The dusk light is fading and I’ve put on my bedroom light in order to see to type. He comes in to hug me (well actually to nick my adaptor plug to charge his phone while he records a piano lesson) until he sees the street beyond in the gathering gloom below.
‘Close the curtains; everyone can see!’ yelps my husband, ‘We’re floodlit up here!’ This of course is rich coming from the exhibitionist who changes in clear view of passersby normally. (‘No one has complained yet,’ he declares every morning when I chide him for his flasher ways).
Of course the only passing traffic now consists of a rare police car or metro police, patrolling to ensure all citizens are home and adhering to lockdown, single roof light floating silently by like the whisper of a ghost . It is eerily quiet for a street that has at times been a racetrack for unsilenced motorbikes in the early hours, joggers, skateboarding youngsters and dog-walkers conducting the orchestra of protests from jailed canines at all hours, not to mention wandering Ubers, delivery vehicles and vibrating, wannabe-gangsta vehicles. Now the streets are empty. Quiet. Too still.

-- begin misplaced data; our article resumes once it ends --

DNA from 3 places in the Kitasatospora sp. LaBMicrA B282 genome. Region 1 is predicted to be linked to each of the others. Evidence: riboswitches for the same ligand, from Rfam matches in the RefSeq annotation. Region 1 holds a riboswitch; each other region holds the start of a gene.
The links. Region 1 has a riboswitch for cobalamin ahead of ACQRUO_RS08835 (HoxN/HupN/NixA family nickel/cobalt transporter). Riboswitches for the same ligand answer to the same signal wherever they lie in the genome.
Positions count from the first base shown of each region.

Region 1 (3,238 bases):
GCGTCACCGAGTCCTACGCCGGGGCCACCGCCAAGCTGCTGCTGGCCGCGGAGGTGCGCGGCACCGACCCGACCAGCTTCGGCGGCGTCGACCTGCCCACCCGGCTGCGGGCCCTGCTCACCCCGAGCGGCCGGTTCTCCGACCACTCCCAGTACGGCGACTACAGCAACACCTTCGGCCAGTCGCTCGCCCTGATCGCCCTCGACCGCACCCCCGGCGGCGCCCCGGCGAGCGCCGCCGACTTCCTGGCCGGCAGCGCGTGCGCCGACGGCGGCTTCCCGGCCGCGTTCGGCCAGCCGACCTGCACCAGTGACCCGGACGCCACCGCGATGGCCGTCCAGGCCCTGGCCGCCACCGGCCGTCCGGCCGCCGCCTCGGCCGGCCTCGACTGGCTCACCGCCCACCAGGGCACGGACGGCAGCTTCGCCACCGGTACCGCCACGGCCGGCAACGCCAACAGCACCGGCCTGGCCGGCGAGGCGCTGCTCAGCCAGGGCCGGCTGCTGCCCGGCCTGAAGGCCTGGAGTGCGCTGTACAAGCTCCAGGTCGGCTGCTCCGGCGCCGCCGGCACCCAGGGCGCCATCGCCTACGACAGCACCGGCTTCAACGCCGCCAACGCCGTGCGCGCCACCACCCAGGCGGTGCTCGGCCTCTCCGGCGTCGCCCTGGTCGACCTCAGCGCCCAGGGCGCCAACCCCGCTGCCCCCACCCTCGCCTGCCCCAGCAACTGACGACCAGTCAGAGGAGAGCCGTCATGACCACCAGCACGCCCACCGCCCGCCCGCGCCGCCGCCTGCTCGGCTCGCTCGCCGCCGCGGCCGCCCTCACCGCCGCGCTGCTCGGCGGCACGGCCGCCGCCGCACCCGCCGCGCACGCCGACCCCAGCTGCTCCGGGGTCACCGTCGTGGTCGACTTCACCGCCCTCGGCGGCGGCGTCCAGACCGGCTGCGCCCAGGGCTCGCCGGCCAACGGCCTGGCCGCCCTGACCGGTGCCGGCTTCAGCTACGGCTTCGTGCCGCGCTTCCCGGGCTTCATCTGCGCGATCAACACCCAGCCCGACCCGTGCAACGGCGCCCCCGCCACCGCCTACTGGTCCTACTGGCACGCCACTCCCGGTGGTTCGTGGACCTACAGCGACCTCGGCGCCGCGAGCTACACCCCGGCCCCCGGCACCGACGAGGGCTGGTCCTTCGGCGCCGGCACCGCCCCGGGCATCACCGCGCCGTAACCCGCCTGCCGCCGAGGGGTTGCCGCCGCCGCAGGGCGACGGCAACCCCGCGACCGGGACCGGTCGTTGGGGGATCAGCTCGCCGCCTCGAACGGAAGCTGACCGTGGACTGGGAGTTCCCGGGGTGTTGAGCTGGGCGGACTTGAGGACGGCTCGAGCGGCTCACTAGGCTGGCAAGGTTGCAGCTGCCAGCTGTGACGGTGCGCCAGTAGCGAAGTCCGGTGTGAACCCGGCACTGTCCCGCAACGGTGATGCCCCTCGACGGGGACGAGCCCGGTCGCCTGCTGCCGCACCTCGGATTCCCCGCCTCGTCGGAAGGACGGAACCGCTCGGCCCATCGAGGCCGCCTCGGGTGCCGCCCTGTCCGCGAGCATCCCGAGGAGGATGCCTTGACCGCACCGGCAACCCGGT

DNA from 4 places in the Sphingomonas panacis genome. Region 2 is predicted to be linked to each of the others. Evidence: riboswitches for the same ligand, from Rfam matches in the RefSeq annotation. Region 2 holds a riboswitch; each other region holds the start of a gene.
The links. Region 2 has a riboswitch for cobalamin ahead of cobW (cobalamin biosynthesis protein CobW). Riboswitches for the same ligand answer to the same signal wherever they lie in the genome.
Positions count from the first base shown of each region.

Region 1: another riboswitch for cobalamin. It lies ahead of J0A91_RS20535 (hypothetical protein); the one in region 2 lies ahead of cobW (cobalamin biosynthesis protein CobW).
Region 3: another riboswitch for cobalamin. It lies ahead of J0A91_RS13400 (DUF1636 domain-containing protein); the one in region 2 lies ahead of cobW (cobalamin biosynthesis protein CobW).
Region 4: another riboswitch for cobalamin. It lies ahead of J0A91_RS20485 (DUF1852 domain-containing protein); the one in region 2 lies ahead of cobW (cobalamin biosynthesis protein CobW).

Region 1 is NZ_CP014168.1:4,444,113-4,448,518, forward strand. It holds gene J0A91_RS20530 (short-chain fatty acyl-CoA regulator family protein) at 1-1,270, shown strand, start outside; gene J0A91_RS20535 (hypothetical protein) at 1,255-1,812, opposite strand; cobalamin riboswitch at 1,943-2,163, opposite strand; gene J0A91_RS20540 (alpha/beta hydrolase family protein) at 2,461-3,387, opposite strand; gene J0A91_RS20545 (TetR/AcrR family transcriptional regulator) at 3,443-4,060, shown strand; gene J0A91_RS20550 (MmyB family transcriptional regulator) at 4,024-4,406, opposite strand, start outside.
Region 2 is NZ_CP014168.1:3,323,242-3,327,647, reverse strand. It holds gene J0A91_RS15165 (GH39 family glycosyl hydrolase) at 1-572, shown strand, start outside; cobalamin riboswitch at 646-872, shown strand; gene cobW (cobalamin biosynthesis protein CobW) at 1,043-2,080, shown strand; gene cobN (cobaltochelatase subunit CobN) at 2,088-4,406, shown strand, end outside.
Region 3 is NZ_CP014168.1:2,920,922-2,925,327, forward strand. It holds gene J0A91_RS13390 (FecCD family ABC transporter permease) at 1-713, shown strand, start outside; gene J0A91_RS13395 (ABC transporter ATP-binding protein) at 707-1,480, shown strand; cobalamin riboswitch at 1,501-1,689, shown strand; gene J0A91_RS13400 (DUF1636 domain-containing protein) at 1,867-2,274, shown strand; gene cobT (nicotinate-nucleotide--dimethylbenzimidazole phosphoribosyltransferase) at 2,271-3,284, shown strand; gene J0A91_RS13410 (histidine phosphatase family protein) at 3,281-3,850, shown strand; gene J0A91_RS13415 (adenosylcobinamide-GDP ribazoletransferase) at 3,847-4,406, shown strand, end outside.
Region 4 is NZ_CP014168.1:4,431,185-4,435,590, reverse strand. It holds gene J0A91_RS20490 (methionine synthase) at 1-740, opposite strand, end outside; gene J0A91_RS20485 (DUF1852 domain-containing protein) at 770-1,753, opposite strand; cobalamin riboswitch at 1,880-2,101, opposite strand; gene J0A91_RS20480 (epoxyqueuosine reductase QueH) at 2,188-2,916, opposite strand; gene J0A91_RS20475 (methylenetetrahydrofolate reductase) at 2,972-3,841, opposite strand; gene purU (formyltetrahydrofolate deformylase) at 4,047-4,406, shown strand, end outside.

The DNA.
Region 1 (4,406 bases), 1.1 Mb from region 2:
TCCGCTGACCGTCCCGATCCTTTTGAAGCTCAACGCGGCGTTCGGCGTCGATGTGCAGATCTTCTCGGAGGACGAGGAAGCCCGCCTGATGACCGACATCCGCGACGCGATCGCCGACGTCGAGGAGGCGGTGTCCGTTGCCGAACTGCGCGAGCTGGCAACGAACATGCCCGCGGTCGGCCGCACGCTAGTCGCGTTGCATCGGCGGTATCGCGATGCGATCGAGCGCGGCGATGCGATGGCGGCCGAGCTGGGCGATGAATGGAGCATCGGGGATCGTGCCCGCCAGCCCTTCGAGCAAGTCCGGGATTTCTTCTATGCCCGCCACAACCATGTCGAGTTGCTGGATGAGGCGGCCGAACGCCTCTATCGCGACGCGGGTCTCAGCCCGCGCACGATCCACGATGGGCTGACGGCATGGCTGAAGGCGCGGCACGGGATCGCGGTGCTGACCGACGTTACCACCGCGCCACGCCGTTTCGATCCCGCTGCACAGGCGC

What I can see is the cute artwork of Mia, the littlun across the road who drew brightly coloured rainbows to festoon their wall – a sign of hope in these uncertain times. It rained today though so they droop melancholically damp on the wall and I hope… I hope she will draw again.
I hope her child’s eye foretells a joy I don’t feel when I see the statistics rising and fear for my staff who live so close to one another in overcrowded shanty towns around Cape Town.
It rained today (probably because I washed the windows last week because the achiever in me must!). I step out onto the balcony and breathe in the damp cool night air. I can hear the sea roar far away. A while back we argued about that sound, Andrew saying it was traffic. Now I know it’s the sea – so near and yet too far…
A siren breaks the stillness, screeching rudely, endlessly in the silence. Ambulance? Lockdown violator?
I hope Mia will paint the sea tomorrow.